This is one of the most beautiful books I’ve ever read and my favorite on this list. I’d recommend it to anyone for its haunting portrait of love and war. Get your copy here.

6. The Borgia Confessions, by Alyssa Palombo

This book will take you all the way back to 15-century Rome, and it’s quite a ride. This romance is told through the perspectives of both leads, Cesare Borgia and the fictional Maddalena Moretti. Cesare Borgia wants nothing more than to live out his life in the military, but the coronation of his father, Pope Alexander VI, forces him to become a cardinal and live a life in the Church. However, his life is far from holy and is filled with debauchery until Maddelena comes into his life.

When Maddelena Moretti becomes a personal maid to Lucrezia Borgia, daughter to Pope Alexander VI, she gets a glimpse into the world of one of the most powerful families of the Italian Renaissance. Things get difficult for Maddelena when she falls for Lucrezia’s brother, Cesare, forcing her to question her Catholic beliefs and making her a convenient pawn of the Pope’s greatest enemies.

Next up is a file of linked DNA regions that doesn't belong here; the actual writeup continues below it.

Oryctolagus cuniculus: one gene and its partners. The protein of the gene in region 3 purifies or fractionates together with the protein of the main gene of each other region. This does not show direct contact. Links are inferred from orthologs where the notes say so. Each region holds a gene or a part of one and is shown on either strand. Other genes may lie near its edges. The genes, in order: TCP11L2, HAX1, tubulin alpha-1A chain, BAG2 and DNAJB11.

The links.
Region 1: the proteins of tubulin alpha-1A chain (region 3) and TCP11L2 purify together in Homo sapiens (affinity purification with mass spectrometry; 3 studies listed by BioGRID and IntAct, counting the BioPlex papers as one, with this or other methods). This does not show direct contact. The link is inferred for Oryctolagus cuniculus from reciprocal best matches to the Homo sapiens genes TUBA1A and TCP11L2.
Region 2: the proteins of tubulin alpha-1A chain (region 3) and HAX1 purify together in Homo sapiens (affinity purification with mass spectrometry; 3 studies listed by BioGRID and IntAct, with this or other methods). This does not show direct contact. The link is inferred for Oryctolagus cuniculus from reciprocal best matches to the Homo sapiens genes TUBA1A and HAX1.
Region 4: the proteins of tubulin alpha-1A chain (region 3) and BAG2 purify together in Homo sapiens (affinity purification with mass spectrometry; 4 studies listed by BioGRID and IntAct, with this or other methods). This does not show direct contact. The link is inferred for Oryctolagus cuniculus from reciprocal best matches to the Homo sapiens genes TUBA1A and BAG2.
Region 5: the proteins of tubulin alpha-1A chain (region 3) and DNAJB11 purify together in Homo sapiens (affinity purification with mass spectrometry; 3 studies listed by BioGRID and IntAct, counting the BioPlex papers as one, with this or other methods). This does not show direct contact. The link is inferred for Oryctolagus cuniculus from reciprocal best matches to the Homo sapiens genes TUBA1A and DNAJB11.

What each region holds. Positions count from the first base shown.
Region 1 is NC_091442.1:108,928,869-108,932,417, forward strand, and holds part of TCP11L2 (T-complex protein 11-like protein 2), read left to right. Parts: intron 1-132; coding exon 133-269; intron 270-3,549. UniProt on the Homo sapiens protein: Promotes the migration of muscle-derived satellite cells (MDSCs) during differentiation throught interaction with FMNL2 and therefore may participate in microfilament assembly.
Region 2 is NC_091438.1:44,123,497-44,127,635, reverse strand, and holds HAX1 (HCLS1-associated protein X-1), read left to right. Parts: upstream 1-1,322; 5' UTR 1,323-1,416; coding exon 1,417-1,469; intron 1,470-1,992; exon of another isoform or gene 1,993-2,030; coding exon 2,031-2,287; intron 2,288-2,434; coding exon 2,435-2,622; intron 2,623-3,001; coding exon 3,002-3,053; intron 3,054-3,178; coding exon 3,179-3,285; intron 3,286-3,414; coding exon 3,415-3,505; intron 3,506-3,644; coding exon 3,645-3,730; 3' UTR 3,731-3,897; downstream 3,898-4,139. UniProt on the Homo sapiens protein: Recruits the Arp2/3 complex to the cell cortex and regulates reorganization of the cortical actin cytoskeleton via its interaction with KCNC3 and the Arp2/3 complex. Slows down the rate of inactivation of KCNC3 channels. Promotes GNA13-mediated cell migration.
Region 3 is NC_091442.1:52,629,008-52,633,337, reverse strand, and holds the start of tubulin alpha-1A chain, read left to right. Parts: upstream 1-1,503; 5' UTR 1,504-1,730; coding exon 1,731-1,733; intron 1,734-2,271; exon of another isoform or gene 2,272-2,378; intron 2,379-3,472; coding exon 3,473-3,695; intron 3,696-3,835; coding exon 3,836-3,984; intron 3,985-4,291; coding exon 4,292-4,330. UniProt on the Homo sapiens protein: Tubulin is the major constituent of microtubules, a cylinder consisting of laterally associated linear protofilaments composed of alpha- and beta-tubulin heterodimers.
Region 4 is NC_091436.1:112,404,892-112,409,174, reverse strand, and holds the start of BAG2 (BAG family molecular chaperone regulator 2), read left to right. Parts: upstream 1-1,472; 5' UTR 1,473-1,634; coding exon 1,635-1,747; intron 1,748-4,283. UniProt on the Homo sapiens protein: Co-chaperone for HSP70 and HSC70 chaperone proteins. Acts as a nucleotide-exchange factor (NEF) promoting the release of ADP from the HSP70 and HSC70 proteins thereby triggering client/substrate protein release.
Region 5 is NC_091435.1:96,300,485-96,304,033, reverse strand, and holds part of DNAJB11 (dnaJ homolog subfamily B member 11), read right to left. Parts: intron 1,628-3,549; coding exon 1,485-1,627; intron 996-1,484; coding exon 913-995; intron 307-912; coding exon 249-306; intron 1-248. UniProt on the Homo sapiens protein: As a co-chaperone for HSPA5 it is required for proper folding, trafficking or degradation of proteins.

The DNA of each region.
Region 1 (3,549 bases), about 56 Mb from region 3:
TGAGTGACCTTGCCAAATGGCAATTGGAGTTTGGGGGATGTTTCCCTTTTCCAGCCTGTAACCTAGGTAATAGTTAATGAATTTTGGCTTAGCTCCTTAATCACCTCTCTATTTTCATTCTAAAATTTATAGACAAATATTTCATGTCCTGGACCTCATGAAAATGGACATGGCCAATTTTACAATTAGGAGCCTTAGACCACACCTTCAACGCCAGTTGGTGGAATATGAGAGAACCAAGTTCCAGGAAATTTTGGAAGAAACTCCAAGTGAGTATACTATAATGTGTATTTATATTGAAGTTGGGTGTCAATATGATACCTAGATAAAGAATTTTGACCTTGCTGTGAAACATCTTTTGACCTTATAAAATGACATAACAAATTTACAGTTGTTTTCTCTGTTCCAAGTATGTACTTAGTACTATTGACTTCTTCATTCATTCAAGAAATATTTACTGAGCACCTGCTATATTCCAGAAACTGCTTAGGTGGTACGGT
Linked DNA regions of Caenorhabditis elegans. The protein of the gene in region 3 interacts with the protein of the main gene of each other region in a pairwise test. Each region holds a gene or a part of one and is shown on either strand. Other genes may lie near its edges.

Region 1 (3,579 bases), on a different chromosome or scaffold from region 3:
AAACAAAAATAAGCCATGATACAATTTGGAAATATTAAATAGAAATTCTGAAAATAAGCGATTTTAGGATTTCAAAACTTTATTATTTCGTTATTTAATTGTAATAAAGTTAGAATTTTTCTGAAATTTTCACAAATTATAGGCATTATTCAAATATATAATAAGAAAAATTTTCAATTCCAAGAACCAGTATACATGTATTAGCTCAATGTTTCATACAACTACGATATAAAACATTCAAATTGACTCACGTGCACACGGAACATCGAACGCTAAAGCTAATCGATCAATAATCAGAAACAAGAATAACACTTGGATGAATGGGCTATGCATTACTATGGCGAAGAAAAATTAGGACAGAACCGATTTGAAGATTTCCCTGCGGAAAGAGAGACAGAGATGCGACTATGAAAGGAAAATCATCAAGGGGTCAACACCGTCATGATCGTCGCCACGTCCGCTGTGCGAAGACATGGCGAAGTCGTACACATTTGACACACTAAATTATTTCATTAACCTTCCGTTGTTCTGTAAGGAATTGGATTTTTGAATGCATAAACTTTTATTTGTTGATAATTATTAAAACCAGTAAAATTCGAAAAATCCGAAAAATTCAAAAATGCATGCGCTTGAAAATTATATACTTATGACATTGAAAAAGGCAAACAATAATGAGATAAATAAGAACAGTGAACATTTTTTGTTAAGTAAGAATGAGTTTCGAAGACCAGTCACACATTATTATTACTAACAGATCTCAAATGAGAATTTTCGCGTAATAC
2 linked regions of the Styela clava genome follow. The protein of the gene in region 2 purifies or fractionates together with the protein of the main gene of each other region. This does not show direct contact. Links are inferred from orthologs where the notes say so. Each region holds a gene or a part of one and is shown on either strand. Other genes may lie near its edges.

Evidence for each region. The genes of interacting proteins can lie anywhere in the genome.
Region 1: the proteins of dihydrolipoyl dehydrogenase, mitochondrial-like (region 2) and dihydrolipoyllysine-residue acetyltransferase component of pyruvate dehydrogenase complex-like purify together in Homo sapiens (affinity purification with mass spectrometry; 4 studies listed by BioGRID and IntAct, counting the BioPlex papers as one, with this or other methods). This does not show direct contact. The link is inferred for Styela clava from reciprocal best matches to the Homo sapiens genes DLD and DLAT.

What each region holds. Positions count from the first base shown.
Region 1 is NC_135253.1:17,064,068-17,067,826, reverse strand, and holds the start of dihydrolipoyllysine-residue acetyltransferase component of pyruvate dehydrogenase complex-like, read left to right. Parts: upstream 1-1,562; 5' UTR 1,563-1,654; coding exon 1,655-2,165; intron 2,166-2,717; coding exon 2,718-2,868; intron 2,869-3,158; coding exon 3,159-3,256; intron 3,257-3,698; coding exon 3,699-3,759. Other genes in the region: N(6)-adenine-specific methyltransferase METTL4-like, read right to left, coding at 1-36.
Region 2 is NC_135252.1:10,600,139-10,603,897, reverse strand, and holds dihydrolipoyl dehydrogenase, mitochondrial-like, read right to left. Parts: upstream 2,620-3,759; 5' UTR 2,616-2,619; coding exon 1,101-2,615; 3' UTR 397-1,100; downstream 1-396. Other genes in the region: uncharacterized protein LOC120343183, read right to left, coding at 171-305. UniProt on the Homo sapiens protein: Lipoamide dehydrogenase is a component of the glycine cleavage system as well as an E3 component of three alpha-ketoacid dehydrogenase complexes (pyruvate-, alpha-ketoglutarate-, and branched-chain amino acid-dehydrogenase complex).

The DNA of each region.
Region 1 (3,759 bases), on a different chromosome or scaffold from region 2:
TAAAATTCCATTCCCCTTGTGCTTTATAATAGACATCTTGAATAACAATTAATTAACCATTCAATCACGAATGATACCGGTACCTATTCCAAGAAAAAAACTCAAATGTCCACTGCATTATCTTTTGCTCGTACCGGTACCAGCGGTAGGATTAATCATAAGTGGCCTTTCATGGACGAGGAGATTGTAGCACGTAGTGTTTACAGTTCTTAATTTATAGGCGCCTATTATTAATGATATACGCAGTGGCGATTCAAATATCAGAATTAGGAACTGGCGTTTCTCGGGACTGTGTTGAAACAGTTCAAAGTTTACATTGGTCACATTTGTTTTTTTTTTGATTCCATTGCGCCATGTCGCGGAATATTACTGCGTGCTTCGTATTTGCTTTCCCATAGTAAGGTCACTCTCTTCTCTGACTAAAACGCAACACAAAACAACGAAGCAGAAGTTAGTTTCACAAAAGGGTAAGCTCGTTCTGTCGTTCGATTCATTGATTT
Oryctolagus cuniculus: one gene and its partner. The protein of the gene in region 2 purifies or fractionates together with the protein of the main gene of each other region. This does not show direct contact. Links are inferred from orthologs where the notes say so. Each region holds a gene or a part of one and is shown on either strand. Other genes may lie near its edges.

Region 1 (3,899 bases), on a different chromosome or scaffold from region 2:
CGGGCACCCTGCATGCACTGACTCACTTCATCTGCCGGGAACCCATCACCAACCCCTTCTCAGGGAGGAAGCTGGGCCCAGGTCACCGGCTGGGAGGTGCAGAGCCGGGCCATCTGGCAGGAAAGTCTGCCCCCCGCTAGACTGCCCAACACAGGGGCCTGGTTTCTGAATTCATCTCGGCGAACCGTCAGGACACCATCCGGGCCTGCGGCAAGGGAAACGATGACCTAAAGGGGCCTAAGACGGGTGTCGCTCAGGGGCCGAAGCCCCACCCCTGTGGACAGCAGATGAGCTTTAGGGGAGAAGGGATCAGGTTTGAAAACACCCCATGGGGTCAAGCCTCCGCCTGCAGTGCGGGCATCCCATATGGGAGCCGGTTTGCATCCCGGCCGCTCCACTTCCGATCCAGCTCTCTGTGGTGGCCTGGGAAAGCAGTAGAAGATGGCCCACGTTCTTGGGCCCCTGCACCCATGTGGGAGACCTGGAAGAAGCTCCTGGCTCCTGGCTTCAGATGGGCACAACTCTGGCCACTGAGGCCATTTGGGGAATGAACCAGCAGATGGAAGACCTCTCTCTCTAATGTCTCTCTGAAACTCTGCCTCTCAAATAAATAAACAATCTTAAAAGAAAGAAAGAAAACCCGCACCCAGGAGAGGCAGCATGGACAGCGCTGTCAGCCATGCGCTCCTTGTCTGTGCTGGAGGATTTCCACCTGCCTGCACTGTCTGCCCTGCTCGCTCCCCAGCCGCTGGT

I knew I would love this book because I loved the Showtime series The Borgias when it first came out in the early 2010s, but I really enjoyed the beautifully written romance with dark political undertones. Get your copy here.

7. The Social Graces, by Renée Rosen